4. If there are three or more authors, list only the first author followed by the phrase et al. (Latin for "and others") in place of the subsequent authors' names.


Books by one author

Flatley, Jonathan. Affective Mapping: Melancholia and the Politics of Modernism. Harvard UP, 2008.

 

Books by two authors

Wheatley, Margaret and Deborah Frieze. Walk Out Walk On: a Learning Journey into Communities Daring to Live the Future Now. Berrett-Koehler Publishers, Inc, 2011.

 

Books by three or more authors

Dean, Amber, et al. Feminist Praxis Revisited: Critical Reflections on University-Community Engagement. 1st ed., Wilfred Laurier UP, 2019.



Dancyger, Ken. Storytelling for Film and Television: From First Word to Last Frame. Routledge, 2019. https://doi.org/10.4324/9781351245982.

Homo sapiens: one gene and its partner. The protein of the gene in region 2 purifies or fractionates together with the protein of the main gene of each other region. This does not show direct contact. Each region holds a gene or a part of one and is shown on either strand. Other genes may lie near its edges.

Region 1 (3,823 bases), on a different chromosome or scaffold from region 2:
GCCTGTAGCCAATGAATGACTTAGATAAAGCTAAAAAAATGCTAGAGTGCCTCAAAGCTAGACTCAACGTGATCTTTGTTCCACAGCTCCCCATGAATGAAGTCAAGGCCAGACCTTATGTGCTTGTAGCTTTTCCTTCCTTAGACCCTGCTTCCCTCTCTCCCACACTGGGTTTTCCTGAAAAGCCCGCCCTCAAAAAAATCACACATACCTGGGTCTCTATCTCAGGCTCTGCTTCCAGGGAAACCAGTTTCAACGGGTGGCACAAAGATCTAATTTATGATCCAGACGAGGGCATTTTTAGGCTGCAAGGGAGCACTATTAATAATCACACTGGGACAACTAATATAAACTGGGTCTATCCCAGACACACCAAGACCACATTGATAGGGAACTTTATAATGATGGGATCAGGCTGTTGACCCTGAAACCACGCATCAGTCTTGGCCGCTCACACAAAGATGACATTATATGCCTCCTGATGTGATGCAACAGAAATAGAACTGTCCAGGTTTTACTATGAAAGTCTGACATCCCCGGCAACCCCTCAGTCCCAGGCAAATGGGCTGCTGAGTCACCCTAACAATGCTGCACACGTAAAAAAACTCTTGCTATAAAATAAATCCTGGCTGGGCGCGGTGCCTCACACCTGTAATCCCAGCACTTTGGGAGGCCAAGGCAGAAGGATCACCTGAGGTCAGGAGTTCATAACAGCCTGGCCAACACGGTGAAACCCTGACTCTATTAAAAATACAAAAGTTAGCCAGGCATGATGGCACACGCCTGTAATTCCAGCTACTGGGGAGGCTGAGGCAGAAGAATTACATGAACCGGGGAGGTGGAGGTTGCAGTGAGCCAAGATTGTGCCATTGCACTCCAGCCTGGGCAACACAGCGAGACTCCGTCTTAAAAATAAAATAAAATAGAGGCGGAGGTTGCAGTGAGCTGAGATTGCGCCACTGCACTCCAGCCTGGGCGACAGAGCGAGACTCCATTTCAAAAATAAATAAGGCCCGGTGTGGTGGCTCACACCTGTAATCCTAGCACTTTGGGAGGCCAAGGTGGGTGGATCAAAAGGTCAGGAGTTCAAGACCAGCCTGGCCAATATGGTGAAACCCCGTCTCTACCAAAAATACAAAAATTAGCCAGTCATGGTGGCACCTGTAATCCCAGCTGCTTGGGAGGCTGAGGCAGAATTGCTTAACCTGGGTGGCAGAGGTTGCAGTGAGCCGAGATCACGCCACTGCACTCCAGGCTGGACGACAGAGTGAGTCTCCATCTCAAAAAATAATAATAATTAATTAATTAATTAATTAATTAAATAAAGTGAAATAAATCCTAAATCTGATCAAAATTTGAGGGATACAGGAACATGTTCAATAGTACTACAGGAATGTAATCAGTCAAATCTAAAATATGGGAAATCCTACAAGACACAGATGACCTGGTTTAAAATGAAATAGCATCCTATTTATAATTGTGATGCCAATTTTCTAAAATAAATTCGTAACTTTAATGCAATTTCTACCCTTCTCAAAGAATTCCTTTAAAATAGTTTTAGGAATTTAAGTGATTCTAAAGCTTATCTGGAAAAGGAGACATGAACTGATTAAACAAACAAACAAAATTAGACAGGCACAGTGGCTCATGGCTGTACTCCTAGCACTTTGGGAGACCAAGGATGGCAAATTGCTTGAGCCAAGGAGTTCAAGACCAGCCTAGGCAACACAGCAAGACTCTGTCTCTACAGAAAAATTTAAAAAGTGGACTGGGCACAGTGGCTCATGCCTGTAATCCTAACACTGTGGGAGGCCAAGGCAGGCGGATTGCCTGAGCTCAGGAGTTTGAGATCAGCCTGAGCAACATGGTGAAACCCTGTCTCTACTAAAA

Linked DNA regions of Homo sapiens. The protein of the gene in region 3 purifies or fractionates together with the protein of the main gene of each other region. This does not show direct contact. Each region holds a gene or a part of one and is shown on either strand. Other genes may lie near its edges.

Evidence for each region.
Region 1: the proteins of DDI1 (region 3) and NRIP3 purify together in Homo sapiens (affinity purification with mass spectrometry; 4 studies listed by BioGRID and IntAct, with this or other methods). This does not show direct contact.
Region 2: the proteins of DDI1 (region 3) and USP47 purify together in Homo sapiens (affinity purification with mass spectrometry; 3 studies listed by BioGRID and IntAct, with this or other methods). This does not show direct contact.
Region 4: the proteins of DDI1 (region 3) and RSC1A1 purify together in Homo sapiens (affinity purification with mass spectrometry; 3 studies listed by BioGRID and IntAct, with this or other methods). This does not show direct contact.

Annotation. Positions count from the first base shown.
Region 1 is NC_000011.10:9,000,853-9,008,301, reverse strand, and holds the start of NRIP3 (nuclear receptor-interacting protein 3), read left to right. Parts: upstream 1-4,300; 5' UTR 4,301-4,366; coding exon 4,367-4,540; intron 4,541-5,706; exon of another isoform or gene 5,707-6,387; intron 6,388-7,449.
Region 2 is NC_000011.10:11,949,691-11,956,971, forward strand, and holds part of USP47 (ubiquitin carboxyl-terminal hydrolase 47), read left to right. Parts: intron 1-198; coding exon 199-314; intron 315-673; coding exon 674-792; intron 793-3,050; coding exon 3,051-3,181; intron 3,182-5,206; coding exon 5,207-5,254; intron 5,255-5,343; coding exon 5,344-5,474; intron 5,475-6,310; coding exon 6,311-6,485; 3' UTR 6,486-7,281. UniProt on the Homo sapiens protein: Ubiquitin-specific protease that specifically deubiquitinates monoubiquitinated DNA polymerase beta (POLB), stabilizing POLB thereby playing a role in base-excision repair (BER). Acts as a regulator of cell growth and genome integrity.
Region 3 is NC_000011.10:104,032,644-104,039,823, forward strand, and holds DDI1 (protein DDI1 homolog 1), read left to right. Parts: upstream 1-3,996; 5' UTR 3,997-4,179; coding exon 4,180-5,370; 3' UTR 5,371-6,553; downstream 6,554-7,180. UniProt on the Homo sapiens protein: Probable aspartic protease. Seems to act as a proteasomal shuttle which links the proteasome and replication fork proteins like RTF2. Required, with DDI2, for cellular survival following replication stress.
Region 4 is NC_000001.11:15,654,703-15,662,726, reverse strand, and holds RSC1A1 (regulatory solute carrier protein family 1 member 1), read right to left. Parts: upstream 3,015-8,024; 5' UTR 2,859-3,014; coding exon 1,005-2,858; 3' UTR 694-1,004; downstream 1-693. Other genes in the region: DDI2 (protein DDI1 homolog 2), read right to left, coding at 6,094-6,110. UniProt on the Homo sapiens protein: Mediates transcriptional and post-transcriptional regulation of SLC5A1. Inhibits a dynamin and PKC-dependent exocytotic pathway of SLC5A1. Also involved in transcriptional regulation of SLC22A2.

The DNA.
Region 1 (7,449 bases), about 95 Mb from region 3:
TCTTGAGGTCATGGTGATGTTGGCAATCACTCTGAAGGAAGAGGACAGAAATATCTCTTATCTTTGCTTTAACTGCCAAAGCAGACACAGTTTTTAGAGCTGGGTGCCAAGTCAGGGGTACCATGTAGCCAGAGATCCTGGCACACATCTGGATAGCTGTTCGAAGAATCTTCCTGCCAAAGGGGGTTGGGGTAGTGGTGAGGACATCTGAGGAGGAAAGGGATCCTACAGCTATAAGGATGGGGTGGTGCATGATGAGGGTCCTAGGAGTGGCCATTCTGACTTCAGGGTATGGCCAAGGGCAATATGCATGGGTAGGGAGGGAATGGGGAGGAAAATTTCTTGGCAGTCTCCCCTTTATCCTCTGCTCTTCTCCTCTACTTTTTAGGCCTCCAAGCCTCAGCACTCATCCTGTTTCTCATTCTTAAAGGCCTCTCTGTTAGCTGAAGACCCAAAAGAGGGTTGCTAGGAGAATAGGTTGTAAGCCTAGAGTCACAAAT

Bell, Nancy. We Are Not Amused: Failed Humor in Interaction, De Gruyter, 2015. ProQuest Ebook Central, https://ntserver1.wsulibs.wsu.edu:3447/lib/wsu/detail.action?docID=2035730.

Note:

For e-books, include a persistent link to the work. DOIs are preferred over URLs when available. 



An edited book is made up of chapters written by different authors. If you are citing only a single chapter from an edited work, follow the citation format for a book chapter.

 

Kepner, Susan Fulop, editor and translator. The Lioness in Bloom: Modern Thai Fiction about Women. U of California P, 1996..

 

Edited book with a DOI

Thompson, Kate. "Journal Writing as a Therapeutic Tool." Writing Cures: An Introductory Handbook of Writing in Counselling and Psychotherapy, edited by Gillie Bolton,Routledge, 2004, pp. 72-84. eBook Collection (EBSCOhost), ezproxy.umuc.edu/login?url=http://search.ebscohost.com/login.aspx?direct=true&db=nlebk&AN=116959&site=eds-live&scope=site&profile=edsebook.